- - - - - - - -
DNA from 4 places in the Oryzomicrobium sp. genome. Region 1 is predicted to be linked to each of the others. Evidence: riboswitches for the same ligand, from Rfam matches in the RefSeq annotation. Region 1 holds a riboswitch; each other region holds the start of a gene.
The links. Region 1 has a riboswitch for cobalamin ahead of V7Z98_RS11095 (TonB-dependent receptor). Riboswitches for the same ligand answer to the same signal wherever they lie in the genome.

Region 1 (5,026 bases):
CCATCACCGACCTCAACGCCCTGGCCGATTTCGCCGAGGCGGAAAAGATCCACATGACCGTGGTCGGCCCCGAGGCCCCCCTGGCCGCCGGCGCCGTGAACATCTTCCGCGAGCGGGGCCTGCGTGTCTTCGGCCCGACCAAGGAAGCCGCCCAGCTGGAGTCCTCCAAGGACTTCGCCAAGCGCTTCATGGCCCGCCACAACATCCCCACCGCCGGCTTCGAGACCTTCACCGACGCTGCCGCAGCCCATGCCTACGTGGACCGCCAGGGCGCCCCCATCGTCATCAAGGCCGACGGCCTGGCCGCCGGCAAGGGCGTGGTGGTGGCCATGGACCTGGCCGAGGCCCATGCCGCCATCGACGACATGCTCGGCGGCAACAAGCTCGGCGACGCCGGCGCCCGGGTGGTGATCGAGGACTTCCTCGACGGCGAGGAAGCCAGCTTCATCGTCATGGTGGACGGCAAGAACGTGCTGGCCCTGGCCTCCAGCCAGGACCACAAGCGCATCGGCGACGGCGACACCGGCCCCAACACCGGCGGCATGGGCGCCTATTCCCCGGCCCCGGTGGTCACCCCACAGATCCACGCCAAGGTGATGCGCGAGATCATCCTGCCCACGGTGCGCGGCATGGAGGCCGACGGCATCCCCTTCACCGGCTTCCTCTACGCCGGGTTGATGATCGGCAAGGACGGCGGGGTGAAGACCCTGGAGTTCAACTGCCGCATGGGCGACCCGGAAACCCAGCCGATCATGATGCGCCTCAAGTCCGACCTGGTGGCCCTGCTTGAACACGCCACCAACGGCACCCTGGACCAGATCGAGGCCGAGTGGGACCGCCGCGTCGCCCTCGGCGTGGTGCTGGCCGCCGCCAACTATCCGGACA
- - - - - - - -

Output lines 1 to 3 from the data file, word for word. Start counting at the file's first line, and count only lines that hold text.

DNA from 4 places in the Oryzomicrobium sp. genome. Region 1 is predicted to be linked to each of the others. Evidence: riboswitches for the same ligand, from Rfam matches in the RefSeq annotation. Region 1 holds a riboswitch; each other region holds the start of a gene.
The links. Region 1 has a riboswitch for cobalamin ahead of V7Z98_RS11095 (TonB-dependent receptor). Riboswitches for the same ligand answer to the same signal wherever they lie in the genome.

Region 1 (5,026 bases):